This work was funded in part by the ANR “RhizocAMP” (ANR-10-BLAN-1719) and the Pôle de Compétitivité “Agrimip Innovation Sud Ouest”. This work is part of the “Laboratoire d’Excellence” (LABEX) entitled TULIP (ANR-10-LABX-41). Electronic supplementary material Additional file 1: SpdA, a putative Class III phosphodiesterase. (A) Phylogenetic tree generated with Phylogeny.fr . The tree shows the phylogenetic check details relationship of the 15 IPR004843-containing proteins of S. meliloti with known phosphodiesterases from M. tuberculosis (Rv0805), H. influenzae (Icc) and E. coli
(CpdA and CpdB). (B) Table showing the distribution of the five class III PDE subdomains among the 15 IPR004843-containing proteins from S. meliloti. (PDF 386 KB) Additional file 2: Plasmids used this website in this study. (PDF 364 KB) Additional file 3: Molecules and conditions tested for expression of spdA ex planta. (PDF 429 KB) Additional file 4: Enzymatic characteristics of purified Selleck MDV3100 SpdA. (A)Lineweaver-Burk representation of SpdA kinetics of hydrolysis of 2′, 3′ cAMP. Purified SpdA was assayed as described in methods. (B)SpdA kinetic values. (PDF 237 KB) Additional file 5: SpdA does not require metal cofactor for 2′, 3′ cAMP hydrolysis. (A) Activity assayed in absence (CT) or presence of ions chelators. (B) SpdA activity in absence (CT) or presence of added bivalent ions.
(PDF 245 KB) Additional file 6: 2′, 3′ cAMP weakens smc02178-lacZ expression. (A) smc02178-lacZ expression was monitored ex planta in S.meliloti 1021 WT and ΔSpdA background strains after addition of 2.5 mM 3′, 5′-cAMP and/or 7.5 mM 2′, 3′-cAMP. ***p < 1.3E-06, http://www.selleck.co.jp/products/CAL-101.html **p < 0.0001, *p < 0.003 with respect to the wild type. (B) hemA-lacZ expression was monitored ex planta in S. meliloti 1021 WT and ΔSpdA background strains after addition of 2.5 mM 3′, 5′-cAMP and/or 7.5 mM 2′, 3′-cAMP. (PDF 547 KB) Additional file 7: Growth characteristics and stress adaptability of the ΔSpdA mutant. (A) Growth curves of 1021 WT and ΔSpdA mutant strains in LBMC or in VGM supplemented or not with 7.5 mM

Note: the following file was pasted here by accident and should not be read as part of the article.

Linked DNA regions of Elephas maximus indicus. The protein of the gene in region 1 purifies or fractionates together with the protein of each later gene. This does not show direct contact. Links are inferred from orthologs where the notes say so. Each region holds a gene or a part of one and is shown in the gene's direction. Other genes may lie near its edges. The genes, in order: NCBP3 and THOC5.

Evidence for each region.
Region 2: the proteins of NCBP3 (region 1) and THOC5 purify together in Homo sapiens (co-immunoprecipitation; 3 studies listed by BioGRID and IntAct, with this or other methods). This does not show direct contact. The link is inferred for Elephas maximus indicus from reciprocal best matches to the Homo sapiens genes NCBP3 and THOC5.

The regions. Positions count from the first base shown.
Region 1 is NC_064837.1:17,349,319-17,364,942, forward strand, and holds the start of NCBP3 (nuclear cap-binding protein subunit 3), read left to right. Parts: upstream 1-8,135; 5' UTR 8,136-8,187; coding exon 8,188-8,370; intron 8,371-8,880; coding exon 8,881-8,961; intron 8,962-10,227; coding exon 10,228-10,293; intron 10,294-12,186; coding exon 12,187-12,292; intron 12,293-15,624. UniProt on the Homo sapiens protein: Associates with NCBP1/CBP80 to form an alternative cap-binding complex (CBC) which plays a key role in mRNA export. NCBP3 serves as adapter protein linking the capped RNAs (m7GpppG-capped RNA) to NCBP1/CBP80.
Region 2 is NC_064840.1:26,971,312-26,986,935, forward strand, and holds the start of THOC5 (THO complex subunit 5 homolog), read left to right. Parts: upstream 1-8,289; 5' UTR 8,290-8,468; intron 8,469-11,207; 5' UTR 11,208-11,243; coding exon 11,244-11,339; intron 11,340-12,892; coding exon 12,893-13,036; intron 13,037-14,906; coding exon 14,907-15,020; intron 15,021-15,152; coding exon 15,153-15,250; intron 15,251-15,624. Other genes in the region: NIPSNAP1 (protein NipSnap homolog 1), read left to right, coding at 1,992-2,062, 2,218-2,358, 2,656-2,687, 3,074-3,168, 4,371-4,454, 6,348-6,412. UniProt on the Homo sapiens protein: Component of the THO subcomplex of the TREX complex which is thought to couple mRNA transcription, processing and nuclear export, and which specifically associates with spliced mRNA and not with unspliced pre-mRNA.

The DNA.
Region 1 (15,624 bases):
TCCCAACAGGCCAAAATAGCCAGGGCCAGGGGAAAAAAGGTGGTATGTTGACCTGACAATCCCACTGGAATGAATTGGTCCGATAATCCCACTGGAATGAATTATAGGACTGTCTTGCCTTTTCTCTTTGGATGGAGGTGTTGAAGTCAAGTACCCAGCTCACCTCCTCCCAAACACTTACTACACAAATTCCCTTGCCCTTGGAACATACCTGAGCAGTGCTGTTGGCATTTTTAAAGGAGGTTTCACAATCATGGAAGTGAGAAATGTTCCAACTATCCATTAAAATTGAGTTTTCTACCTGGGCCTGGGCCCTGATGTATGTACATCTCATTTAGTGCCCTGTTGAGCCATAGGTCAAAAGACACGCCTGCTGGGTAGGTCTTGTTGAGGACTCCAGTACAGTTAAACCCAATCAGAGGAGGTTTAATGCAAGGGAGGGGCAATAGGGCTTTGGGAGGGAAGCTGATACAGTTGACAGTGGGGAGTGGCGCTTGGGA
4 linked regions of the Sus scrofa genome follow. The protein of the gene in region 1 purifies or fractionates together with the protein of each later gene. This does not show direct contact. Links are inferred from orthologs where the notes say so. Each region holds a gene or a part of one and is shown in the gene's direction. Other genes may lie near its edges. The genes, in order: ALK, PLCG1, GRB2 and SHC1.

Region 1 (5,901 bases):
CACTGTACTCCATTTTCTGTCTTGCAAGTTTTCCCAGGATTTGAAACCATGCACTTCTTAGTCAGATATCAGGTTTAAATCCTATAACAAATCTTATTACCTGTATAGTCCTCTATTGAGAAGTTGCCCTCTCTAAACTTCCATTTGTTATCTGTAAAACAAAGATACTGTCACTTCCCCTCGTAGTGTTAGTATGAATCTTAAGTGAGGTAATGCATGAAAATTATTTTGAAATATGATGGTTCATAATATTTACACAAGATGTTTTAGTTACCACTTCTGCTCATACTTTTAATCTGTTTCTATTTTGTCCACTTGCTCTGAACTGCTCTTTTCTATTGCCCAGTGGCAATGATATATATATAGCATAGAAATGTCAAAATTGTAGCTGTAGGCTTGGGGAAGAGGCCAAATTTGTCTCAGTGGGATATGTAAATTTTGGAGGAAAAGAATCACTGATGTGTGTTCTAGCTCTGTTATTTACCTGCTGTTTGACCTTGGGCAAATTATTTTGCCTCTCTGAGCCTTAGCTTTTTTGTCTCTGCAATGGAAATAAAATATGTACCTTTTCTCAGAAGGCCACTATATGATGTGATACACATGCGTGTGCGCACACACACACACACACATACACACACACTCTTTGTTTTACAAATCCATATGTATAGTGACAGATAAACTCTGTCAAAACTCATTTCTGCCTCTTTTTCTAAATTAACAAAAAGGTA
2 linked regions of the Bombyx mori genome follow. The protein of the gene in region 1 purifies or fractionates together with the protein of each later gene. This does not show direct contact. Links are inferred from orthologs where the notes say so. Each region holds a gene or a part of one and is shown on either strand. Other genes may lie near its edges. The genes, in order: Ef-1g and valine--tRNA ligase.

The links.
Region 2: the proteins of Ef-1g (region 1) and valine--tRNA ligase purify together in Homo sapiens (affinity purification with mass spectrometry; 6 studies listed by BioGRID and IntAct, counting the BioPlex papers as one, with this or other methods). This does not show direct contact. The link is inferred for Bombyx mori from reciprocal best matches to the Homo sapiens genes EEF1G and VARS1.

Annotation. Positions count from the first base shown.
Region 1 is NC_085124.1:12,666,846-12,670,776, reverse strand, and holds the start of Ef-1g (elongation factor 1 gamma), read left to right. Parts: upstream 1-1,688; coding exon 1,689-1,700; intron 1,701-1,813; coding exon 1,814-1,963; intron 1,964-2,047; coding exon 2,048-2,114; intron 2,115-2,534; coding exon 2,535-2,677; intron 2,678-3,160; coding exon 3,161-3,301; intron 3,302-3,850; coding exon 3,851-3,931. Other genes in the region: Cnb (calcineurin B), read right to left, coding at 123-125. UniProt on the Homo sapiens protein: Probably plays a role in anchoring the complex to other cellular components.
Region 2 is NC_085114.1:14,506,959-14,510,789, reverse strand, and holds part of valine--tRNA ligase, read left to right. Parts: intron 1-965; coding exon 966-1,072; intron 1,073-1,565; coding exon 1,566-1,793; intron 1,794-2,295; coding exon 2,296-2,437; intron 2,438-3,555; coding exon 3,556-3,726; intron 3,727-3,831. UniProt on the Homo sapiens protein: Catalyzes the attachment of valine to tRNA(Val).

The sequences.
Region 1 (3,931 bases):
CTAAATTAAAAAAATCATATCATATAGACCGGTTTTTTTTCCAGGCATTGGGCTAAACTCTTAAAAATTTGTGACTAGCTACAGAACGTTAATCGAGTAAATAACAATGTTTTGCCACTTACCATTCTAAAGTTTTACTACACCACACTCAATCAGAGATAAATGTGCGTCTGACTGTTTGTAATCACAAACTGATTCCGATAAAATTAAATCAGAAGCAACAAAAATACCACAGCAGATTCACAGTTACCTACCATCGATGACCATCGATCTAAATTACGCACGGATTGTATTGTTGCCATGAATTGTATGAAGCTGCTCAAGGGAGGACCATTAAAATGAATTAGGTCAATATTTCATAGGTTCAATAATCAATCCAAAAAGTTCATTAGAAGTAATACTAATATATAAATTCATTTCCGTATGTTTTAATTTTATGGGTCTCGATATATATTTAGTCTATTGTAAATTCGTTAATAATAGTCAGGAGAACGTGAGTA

2′, 3′ cAMP. (B and C) sensitivity of 1021 WT and ΔSpdA strains to SDS (B) and heat shock (C) (see methods for details). (PDF 274 KB) Additional file 8: spdA mutant symbiotic phenotype. (A) Nodulation kinetics on M. sativa following inoculation with S. meliloti 1021 and ΔSpdA mutant. (B) Dry weight of M. sativa shoots 35 dpi (C and D). Expression pattern of the smc02178-lacZ reporter gene fusion in young (7dpi) nodules of M. sativa following inoculation with S. meliloti 1021 (C) and ΔSpdA mutant (D). (PDF 513 KB) Additional file 9: Bacterial strains used in this study. (PDF 373 KB) Additional file 10: Primers and oligonucleotides used in this work. (PDF 326 KB) References 1. Jones KM, Kobayashi H, Davies BW, Taga ME, Walker GC: How rhizobial symbionts invade plants: the Sinorhizobium-Medicago model. Nat Rev Microbiol 2007,5(8):619–633.PubMedCentralPubMedCrossRef 2.